Our consultants have been recruiting for the performance marketing discipline since its inception and over time, a clear problem has developed which shows no signs of abating any time soon.
There are two basic problems which haunt recruitment in various sectors at various times, a lack of talent and a lack of jobs, and it’s fair to say that performance marketing suffers acutely from the former. This issue is also exacerbated by a visible trend of inflated expectation amongst candidates – a self-perpetuating psychological phenomenon which can’t be easily reversed.
In the early days of performance marketing there were still more roles than candidates, but rather than a lack of credible talent – which we have now – there was a lack of talent full stop, and clients were less selective when hiring. Unfortunately, this lead to a large number of performance marketers being paid more than they were worth at the time, which in turn raised expectations and salaries to unrealistic levels.
Problems stem from the noughties
In the mid-2000s a somewhat ridiculous situation arose in which performance marketers could easily start at a company on £25k and leave for a rival company within six months to earn £30k or even £40k. With the number of roles available, employees were switching jobs at an incredible rate, and bumping up salary expectations further in the process.
After the recession hit the problem was aggravated as the digital market, while affected, remained comparatively buoyant. Generalist recruiters began offering performance marketing roles – demand was greater here than in the sectors they traditionally focussed on – but did not possess the required knowledge to advise candidates properly. Expectations were again inflated and skewed and performance marketers began to find it more and more difficult to acquire the role they believed their skill set deserved.
Fast-forward to the present day, and this trend of inflated expectation is still in full effect. Companies are wiser now, and more selective when hiring, but the continuing lack of talent means that less glamorous agencies are forced to pay inflated salaries to acquire suitable candidates.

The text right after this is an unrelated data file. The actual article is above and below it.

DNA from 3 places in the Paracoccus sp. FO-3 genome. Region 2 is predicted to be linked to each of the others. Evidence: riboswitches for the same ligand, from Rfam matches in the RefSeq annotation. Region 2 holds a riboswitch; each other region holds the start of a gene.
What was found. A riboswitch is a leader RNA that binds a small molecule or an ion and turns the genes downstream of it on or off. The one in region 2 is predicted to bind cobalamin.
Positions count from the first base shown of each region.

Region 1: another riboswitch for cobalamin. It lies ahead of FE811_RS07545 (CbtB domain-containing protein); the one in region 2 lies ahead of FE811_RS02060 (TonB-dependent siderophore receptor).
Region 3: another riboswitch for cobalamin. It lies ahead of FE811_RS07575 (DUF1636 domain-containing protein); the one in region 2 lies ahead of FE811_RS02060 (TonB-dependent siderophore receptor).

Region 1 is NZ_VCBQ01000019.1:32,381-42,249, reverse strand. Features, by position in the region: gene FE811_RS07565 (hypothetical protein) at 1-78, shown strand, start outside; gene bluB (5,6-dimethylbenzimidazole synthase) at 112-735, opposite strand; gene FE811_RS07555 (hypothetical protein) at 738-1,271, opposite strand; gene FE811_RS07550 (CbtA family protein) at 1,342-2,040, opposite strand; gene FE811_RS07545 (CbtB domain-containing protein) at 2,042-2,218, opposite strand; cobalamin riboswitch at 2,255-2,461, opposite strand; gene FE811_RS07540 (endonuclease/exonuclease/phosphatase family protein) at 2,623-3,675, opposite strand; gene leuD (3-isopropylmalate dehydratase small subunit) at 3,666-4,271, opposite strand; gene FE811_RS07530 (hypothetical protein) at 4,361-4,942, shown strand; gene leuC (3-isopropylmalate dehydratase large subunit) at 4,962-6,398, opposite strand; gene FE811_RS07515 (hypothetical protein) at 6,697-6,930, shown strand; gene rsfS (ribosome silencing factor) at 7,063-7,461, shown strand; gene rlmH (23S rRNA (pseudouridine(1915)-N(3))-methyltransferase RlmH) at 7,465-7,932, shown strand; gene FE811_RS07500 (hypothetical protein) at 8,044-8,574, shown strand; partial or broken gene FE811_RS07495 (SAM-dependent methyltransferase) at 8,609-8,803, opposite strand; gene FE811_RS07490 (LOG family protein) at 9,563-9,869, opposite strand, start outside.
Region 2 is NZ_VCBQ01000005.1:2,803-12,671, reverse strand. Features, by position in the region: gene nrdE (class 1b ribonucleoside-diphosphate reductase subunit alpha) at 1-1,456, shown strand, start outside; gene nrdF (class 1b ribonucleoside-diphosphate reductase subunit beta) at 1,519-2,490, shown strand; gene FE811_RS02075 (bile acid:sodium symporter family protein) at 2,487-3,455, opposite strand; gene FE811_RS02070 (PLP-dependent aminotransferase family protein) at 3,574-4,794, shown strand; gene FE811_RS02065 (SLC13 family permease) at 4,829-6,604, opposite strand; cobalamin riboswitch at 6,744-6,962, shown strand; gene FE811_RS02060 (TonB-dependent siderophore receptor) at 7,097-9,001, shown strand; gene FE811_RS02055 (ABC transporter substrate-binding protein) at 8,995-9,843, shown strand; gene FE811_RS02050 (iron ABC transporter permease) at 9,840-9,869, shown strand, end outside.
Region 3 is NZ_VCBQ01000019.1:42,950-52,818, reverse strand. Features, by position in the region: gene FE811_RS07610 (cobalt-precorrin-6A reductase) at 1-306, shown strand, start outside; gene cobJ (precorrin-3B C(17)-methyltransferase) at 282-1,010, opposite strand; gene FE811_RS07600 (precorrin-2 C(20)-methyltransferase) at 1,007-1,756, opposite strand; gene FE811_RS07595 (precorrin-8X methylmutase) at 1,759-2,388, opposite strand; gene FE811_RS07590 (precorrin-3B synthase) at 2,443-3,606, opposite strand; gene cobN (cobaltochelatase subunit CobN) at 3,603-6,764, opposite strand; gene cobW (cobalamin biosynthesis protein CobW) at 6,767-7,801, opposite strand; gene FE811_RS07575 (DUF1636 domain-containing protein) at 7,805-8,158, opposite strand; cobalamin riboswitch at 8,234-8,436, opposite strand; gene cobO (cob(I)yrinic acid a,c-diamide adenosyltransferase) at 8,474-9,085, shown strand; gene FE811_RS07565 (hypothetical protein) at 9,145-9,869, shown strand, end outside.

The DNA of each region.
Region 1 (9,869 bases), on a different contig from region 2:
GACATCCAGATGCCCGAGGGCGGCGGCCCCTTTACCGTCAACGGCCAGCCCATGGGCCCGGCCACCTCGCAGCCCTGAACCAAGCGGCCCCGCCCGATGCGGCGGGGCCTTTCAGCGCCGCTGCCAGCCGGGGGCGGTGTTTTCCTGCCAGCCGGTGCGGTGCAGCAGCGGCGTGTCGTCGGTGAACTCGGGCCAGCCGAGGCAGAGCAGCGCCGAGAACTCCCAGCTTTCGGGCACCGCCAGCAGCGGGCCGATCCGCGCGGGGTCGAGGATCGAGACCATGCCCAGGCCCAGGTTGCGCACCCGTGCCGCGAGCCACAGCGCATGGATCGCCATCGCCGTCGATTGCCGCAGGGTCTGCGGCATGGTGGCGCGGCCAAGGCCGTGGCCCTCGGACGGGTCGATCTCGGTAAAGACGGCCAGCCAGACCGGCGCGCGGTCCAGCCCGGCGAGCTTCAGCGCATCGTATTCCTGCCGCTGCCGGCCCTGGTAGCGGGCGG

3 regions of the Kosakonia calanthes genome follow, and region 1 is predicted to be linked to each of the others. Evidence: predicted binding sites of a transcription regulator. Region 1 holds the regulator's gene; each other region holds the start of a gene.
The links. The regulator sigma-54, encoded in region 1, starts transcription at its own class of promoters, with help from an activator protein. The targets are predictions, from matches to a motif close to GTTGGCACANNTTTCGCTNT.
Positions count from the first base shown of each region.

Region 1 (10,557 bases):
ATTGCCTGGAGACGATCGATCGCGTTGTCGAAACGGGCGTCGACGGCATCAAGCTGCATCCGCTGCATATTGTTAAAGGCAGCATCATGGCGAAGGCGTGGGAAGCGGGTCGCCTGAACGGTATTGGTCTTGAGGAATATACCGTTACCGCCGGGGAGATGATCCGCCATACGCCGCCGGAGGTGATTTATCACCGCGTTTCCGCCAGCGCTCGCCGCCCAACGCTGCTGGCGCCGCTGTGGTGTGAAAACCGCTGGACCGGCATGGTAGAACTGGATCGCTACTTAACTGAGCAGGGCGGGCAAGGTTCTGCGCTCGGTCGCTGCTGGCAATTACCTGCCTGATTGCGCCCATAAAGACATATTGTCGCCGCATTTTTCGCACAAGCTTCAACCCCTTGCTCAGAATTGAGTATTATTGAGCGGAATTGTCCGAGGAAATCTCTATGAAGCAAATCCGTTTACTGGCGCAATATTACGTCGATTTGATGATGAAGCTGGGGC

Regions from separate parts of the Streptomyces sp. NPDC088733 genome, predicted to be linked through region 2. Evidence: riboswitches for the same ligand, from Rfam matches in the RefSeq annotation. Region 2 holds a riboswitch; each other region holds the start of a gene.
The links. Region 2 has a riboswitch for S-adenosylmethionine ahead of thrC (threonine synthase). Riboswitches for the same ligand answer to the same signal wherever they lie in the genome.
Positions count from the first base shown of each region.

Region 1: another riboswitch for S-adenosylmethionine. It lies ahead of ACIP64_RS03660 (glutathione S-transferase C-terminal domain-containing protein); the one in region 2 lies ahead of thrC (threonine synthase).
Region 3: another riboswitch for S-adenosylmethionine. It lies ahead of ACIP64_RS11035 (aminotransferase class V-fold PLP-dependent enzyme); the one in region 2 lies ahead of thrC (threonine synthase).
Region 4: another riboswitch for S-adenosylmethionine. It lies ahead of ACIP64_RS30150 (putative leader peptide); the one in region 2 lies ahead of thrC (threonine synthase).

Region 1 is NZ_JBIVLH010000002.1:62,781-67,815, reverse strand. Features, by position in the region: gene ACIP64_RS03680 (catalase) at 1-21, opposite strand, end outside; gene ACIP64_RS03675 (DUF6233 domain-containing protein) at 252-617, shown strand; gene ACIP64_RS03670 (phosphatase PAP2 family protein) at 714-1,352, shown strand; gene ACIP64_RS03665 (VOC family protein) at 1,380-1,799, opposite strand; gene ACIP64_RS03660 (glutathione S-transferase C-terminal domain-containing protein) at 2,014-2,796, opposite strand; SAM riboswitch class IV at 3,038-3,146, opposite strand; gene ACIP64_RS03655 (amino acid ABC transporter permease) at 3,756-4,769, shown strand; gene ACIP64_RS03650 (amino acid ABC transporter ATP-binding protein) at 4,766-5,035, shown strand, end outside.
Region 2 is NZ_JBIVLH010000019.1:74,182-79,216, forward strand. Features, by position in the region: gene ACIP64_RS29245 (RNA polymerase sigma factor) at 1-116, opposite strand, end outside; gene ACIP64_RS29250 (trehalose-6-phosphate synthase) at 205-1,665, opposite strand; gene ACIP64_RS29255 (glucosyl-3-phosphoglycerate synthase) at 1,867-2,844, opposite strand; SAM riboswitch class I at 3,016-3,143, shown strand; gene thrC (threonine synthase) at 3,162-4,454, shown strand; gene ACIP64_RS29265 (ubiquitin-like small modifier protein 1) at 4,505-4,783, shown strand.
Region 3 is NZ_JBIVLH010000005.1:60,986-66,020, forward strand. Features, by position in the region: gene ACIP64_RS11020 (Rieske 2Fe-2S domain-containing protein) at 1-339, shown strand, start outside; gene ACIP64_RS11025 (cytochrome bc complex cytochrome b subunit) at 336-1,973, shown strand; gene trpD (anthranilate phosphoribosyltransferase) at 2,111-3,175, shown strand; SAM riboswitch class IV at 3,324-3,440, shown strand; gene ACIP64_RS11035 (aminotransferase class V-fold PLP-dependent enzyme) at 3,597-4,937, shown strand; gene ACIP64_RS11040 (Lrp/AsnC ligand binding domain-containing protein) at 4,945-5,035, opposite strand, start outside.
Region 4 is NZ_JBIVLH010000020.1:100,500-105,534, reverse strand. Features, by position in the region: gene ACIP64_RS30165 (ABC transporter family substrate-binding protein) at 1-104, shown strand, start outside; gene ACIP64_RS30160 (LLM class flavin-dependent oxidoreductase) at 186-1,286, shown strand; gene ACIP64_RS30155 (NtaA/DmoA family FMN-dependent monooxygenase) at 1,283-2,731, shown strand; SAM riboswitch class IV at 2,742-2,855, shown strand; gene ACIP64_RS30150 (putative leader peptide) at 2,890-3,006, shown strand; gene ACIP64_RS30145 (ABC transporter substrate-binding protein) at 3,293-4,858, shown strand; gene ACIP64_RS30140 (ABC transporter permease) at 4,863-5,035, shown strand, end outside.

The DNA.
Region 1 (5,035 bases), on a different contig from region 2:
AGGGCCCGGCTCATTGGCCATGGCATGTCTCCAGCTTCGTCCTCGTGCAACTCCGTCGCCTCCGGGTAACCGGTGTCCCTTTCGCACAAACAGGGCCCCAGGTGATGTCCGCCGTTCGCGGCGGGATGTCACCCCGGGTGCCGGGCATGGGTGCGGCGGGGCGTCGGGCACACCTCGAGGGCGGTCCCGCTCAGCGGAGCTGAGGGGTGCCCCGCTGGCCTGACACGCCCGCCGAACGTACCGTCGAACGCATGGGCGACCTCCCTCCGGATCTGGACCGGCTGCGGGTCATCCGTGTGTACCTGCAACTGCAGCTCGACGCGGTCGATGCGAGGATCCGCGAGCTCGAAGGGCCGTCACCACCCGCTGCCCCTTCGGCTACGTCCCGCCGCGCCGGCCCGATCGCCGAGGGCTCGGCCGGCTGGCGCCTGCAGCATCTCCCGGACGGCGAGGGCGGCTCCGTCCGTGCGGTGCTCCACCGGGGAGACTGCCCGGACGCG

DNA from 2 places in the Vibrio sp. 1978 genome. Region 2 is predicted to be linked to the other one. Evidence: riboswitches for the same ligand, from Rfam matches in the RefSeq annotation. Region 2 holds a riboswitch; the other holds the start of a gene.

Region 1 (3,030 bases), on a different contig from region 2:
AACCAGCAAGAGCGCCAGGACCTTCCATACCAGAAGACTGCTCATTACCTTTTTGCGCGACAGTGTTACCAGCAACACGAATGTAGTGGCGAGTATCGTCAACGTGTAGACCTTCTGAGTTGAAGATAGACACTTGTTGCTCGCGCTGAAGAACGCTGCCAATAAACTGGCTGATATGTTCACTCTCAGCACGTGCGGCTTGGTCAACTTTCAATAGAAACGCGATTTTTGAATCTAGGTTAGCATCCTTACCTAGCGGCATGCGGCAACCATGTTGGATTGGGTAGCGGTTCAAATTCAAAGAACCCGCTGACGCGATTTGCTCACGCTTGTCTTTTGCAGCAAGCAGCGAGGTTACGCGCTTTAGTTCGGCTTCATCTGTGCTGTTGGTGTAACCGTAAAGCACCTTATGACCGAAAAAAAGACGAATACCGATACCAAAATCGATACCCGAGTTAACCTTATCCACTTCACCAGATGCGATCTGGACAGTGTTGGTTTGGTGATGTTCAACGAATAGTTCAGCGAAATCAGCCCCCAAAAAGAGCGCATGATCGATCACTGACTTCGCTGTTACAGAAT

As things stand, not only are there not enough performance marketers to fill the available roles, but there is a disparity between what candidates believe they are worth and what clients are willing to pay. There is not only a lack of talent, but a lack of suitable talent, since performance marketers are often applying for roles which exceed their level of expertise, in order to obtain their desired salary.
An incestuous industry
From a recruitment perspective there is also another issue which further hinders the chances of making a successful placement. Performance marketing is a somewhat insular market and quite often clients already know the candidates that are put forward. This can sometimes lead to clients cutting a recruitment agency out of the process and hiring them directly, despite them having been recommended to them by a consultant.
But there is a potential upside to this issue, which, with some outside help, could turn the problem into a solution of sorts. In a country hit by job shortages, an industry with so many roles unfilled would seem to be a blessing rather than a curse, and with wider public recognition of this fact and a conscious push towards training there are many who could benefit, in particular graduates and school leavers.
And it’s not just in London, the supposed heartbeat of the UK digital market. Leeds, for example, hosts the offices of three large and extremely successful performance marketing agencies (Epiphany, Stickyeyes and Search Laboratory), and many smaller ones as well, all of which possess significant recruitment needs. The same is true for Manchester and Edinburgh, and this trend continues countrywide.
Perhaps with some intelligent action we may see this issue overcome in the next few years, and we at Propel continue to hope that this will be the case. But for the time being, at least, the problem persists and recruiting for performance marketing continues to be a tough job.
See who is hiring in the performance marketing industry by heading over to the PerformanceIN Jobs page.